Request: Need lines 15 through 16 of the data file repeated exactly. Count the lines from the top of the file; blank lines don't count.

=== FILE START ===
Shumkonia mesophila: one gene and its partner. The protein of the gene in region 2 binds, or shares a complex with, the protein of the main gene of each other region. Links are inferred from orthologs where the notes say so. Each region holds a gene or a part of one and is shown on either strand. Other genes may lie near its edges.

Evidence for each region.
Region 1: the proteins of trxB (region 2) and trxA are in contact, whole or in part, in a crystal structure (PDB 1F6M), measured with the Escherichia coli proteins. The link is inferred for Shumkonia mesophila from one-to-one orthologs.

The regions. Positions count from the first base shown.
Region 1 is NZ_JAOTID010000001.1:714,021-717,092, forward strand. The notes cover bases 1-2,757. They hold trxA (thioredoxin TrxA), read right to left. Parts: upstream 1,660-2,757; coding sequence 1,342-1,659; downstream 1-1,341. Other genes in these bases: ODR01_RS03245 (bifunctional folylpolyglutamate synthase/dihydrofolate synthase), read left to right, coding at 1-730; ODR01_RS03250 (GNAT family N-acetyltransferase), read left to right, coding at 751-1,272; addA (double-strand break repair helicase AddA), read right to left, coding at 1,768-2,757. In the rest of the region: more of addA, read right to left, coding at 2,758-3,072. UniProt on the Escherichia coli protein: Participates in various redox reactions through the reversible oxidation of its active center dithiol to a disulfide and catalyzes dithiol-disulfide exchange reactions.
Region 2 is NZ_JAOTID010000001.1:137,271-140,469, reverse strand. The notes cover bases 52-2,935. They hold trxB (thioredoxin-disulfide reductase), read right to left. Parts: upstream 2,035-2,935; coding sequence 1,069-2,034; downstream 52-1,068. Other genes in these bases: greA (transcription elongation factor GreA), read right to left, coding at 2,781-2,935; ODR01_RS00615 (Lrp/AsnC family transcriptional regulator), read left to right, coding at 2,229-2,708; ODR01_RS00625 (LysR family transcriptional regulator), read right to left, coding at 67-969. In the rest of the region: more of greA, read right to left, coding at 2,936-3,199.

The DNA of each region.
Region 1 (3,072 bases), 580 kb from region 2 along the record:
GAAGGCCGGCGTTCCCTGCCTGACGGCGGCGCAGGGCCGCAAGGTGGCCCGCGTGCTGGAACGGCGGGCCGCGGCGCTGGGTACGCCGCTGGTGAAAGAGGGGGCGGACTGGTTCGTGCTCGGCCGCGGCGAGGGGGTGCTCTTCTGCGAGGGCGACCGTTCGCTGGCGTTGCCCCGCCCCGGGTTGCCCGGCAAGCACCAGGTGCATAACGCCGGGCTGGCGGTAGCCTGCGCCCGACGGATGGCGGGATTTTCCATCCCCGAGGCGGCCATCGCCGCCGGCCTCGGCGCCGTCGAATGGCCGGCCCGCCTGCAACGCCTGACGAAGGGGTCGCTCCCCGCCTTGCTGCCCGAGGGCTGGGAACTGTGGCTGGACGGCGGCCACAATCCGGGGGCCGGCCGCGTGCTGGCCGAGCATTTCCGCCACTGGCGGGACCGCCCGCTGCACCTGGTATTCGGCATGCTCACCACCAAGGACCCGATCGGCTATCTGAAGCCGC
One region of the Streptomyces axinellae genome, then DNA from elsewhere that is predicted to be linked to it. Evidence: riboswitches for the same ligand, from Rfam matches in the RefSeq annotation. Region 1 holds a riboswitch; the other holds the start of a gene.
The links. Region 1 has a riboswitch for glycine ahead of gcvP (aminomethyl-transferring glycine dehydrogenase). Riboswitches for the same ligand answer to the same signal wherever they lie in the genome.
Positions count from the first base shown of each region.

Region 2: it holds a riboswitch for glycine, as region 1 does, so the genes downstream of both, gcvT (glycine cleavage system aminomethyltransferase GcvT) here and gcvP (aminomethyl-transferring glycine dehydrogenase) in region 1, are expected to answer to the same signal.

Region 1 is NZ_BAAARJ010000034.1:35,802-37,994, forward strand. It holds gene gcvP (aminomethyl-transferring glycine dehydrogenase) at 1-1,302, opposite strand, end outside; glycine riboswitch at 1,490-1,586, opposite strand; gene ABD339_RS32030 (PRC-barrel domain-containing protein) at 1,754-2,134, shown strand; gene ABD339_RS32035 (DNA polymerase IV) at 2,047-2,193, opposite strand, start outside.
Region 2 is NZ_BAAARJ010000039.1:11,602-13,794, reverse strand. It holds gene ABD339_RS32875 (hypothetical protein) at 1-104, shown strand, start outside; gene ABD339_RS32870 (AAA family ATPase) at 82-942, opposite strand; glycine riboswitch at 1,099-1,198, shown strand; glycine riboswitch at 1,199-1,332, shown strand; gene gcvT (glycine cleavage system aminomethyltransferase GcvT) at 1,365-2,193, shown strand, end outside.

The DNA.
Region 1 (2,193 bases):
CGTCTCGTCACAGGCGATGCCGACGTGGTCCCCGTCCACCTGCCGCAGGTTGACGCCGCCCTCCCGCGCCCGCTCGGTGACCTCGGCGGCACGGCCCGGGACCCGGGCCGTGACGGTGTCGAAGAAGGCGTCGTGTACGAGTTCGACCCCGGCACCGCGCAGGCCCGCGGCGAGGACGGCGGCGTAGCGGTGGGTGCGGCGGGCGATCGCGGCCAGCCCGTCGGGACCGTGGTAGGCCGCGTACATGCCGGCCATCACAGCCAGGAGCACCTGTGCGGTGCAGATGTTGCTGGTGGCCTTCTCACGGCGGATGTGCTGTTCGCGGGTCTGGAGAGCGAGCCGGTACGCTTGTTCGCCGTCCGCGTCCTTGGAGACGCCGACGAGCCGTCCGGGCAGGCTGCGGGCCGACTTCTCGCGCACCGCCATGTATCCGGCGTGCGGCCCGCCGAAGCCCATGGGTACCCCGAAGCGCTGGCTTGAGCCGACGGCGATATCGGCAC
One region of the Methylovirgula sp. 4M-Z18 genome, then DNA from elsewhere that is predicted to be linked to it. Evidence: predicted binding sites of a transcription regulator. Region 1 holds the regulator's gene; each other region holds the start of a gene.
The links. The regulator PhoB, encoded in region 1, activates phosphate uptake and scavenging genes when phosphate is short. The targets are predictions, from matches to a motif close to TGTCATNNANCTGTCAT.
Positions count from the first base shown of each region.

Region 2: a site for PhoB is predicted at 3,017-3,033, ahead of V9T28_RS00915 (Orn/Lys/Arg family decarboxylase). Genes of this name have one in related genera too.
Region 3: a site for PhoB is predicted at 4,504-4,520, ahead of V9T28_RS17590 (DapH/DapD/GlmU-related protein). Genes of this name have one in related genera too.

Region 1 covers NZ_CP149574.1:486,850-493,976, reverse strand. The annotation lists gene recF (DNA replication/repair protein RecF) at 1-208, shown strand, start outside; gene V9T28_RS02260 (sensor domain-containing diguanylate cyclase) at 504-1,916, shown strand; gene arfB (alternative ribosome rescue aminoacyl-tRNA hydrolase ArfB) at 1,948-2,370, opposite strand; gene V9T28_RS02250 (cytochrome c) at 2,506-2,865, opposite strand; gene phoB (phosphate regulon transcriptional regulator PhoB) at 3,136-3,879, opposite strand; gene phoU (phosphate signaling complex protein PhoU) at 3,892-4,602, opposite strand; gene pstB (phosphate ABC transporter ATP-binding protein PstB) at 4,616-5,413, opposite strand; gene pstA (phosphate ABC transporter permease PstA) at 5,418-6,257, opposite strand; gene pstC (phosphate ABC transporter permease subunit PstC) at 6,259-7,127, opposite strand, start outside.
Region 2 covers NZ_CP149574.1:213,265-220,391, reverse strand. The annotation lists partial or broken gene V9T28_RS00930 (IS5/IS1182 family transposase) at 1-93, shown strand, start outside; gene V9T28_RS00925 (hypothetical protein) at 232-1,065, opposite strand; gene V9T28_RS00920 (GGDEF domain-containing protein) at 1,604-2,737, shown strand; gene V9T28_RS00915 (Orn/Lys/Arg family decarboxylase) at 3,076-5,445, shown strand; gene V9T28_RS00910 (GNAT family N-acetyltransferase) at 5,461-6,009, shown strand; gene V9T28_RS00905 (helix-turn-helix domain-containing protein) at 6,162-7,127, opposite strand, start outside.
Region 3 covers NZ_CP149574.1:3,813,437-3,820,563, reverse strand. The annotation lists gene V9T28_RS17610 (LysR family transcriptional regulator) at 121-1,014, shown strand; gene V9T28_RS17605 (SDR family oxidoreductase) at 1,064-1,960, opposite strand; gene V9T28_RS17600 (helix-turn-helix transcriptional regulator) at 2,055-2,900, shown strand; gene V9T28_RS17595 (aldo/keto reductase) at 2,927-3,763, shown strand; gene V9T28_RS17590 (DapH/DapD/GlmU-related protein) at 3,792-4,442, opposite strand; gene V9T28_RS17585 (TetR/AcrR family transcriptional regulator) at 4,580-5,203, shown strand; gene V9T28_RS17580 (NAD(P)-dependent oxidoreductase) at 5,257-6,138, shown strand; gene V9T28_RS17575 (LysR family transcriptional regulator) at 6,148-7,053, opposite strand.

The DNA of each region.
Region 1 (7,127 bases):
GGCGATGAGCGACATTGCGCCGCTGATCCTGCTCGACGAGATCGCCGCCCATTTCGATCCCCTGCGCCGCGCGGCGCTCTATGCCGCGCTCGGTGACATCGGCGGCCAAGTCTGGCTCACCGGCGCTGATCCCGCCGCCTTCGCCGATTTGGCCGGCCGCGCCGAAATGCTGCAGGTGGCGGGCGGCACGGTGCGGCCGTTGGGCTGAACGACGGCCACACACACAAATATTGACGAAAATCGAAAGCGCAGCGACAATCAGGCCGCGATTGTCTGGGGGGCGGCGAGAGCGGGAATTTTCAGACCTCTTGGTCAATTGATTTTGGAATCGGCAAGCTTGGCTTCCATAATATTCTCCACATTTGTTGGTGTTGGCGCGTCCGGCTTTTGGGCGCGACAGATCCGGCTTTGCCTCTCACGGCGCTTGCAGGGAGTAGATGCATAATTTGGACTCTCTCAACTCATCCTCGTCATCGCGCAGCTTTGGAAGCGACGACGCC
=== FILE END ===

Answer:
Region 2 is NZ_BAAARJ010000039.1:11,602-13,794, reverse strand. It holds gene ABD339_RS32875 (hypothetical protein) at 1-104, shown strand, start outside; gene ABD339_RS32870 (AAA family ATPase) at 82-942, opposite strand; glycine riboswitch at 1,099-1,198, shown strand; glycine riboswitch at 1,199-1,332, shown strand; gene gcvT (glycine cleavage system aminomethyltransferase GcvT) at 1,365-2,193, shown strand, end outside.

The DNA.